Leaders of the American Academy of Orthopedic Surgeons have recently made a consensus statement that the enhancement of patient care has and will continue to require orthopedic surgeons to collaborate productively with industry in the development of new technology and techniques
Overall, patients had a poor understanding of FCOI (financial conflict of interest.) Both level of education and previous discussions of FCOI predicted better understanding. This study emphasizes communication of FCOI with patients needs to be enhanced.
Physician ownership of orthopedic or spine hospitals has been correlated with higher rates of spine surgery. In these situations, doctors must keep these centers busy with procedures in order to generate profits and prevent losses; overhead costs are high, including financing, staffing, lease arrangements, and insurance. However, a busy center becomes a lucrative profit center for owning physicians.
…. throughout the course of my 43-hour stay at MGH at the end of April and into early May, I told everyone I could — from the ER doctor who informed me that I’d need surgery, to the anesthesiologist who prepped me for the procedure — that I was in recovery from a substance use disorder.
And while my doctors all said they were aware of the issue, it still felt as if no one was listening.
When you know an addict or alcoholic who bounces in and out of rehab for years — you wait for the final call. When he or she gets sober, it is a fragile gift for all involved — like someone coming back from the dead. I’m a big Marc Maron fan, but I’m not sure I can watch the new episodes of his television show — his sober character relapses badly after taking meds for back pain. At the same time, I could feel the character Don Gately’s pain as the recovering drug addict refused pain killers despite at the end of DFW’s Infinite Jest.
With all the opiate madness out there, here’s hoping we find a better way. Thank to Seth for sharing his tale.
Study Suggests Federal Standard May Be Thwarting Some Transplant Patients
By Michelle Andrews
For the roughly 15,000 people who need a liver transplant, it’s a waiting game. With demand for donated livers far outstripping supply, patients may spend months or years on a transplant waitlist, their position in the line gradually improving as they get sicker. A recent study suggests that this system may be changing but not necessarily for the better.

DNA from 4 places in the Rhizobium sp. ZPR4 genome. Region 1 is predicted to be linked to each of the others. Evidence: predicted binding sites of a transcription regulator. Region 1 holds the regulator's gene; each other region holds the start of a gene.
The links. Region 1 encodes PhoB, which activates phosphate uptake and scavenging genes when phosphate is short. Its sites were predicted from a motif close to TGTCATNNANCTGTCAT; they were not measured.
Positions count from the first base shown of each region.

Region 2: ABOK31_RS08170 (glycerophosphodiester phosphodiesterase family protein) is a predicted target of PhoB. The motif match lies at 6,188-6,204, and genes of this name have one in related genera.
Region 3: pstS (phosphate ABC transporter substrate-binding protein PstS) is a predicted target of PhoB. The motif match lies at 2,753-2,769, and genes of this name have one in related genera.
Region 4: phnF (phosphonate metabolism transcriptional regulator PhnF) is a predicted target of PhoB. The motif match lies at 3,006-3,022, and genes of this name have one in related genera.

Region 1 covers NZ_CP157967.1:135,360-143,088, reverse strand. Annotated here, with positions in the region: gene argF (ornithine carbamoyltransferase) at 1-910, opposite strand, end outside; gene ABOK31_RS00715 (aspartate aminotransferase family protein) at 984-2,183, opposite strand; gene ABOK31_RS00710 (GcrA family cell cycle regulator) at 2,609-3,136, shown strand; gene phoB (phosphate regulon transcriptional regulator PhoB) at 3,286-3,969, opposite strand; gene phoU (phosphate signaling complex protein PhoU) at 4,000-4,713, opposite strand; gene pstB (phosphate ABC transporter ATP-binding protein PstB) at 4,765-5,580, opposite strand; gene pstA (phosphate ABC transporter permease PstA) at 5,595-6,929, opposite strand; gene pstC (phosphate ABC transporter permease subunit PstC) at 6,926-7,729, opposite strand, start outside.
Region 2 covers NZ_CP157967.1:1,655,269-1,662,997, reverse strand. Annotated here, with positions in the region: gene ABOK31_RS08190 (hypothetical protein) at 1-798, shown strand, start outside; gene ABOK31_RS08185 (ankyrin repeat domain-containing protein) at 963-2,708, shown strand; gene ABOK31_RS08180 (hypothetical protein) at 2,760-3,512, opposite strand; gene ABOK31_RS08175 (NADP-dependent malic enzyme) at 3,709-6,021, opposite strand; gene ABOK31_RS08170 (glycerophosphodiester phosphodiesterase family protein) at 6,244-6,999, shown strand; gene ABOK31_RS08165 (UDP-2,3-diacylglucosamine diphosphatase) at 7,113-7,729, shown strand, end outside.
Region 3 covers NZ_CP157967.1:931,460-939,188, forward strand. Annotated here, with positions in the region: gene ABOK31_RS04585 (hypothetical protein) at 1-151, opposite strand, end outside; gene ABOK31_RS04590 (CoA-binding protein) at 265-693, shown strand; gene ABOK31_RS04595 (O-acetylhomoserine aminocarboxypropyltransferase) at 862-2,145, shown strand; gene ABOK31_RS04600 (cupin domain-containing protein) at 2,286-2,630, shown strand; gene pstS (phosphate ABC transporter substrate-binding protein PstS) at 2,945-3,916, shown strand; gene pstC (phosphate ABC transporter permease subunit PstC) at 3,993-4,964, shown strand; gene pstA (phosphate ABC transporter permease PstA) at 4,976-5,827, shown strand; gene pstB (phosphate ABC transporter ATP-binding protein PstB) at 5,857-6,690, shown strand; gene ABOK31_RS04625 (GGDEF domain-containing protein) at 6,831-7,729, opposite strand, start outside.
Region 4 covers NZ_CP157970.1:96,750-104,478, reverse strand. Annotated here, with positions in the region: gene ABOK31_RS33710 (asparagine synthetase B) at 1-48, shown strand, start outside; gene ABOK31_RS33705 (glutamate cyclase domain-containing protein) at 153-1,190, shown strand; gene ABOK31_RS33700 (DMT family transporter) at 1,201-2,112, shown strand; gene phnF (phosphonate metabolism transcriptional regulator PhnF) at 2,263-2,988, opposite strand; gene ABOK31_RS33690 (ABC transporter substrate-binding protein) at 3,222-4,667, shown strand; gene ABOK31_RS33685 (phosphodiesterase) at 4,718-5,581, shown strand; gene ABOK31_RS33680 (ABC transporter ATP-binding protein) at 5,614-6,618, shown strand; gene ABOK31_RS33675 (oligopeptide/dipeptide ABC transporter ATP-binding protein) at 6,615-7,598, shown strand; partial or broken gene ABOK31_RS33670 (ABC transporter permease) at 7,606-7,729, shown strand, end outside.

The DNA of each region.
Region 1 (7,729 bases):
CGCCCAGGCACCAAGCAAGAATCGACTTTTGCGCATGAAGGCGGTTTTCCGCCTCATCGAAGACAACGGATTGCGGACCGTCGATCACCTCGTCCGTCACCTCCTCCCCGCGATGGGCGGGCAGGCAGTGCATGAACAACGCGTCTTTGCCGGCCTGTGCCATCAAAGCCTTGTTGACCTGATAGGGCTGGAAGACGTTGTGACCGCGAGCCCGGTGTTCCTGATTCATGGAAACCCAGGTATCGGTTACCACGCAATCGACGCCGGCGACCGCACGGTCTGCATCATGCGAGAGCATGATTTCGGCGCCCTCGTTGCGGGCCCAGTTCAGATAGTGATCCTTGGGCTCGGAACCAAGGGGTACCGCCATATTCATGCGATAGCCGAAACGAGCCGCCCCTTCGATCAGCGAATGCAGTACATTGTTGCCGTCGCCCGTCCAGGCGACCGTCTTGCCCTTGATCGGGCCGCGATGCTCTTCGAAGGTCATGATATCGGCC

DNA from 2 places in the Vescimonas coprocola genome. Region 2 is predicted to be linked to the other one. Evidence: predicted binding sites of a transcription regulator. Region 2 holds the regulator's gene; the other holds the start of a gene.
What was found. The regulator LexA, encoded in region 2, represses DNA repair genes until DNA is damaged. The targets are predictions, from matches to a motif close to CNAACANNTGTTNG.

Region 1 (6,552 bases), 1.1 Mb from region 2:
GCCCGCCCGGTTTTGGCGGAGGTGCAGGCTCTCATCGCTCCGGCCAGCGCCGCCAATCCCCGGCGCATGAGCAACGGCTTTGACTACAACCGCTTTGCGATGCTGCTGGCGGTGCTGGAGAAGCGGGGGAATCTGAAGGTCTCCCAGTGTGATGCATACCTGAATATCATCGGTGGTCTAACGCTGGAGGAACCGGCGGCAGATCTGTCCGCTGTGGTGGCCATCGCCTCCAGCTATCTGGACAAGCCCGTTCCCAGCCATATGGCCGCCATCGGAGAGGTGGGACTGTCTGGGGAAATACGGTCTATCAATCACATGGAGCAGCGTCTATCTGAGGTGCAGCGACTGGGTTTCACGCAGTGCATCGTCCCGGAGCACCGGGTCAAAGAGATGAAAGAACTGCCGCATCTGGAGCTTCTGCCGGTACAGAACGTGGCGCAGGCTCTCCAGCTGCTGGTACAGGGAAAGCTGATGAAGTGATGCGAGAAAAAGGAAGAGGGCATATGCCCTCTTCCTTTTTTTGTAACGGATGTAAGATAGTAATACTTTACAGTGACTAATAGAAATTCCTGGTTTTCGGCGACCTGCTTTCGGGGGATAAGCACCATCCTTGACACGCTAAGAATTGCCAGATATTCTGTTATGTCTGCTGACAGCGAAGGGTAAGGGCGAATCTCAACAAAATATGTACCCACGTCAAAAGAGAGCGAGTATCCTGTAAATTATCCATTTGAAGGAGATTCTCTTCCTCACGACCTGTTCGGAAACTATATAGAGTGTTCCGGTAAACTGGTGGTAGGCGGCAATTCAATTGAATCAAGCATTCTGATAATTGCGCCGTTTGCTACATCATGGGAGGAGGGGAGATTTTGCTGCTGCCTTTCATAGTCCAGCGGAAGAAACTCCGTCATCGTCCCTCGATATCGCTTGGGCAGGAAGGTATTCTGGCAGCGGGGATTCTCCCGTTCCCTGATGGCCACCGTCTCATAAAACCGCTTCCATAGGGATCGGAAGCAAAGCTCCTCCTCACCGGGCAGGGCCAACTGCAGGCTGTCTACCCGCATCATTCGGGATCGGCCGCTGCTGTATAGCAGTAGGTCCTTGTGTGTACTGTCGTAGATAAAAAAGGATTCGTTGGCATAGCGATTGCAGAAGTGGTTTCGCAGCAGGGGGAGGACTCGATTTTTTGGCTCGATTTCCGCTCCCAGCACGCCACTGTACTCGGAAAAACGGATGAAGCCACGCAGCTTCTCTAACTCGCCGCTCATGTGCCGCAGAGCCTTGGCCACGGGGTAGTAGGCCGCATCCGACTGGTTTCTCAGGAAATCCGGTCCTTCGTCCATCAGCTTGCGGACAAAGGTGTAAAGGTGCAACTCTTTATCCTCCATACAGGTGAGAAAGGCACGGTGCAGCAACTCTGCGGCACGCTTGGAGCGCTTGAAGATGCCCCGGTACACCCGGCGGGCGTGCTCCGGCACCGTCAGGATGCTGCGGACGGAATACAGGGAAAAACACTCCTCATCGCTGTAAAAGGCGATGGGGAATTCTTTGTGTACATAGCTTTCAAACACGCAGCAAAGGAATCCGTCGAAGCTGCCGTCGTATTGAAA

In an effort to get or keep a good performance rating from the federal government, transplant centers have been labeling some patients “too sick to transplant” and dropping from the waitlist some who may been viable candidates, the researchers found. In addition, despite removing more sick patients from the waiting list, one-year survival rates for patients who received transplants didn’t improve.
The study, published online in the Journal of the American College of Surgeons in April, examined trends in “delisting” at 102 liver transplant centers, including 90,765 waitlisted adults who died, between 2002 and 2012.
Midway through the time period under study, the federal Centers for Medicare & Medicaid Services implemented a new “Conditions of Participation” policy that established performance standards for heart, heart-lung, intestine, kidney, liver, lung and pancreas transplant centers that participate in the Medicare program.
In order to meet CMS standards, liver transplant centers have to meet expected patient and liver graft one-year survival rates. Those that don’t meet the performance standards, which CMS recently eased somewhat, may be flagged for poor performance and have to implement program improvements or risk their participation in the Medicare program. (In its letter describing the new guidelines, CMS noted that one-year patient survival for liver transplants increased from 87.7 percent to 90.8 percent between 2007 and 2014.)
But something happened when the new policy took effect in 2007: The percentage of patients that liver transplant centers considered too ill or unsuitable for a transplant rose by 16 percent, and the likelihood of delisting continued to increase each quarter through the end of the study period. Compared with the time period before, the patients who were taken off the waitlist after the CMS policy change were more likely to be age 55 or older and have more severe liver illness.
The study authors speculate that the new standards made transplant centers more averse to risk and encouraged them to drop sicker patients who might affect their patient survival rates.
“There’s no common definition for when someone is too sick to transplant,” said Natasha Dolgin, an M.D./Ph.D. candidate at the University of Massachusetts Medical School and the study’s lead author.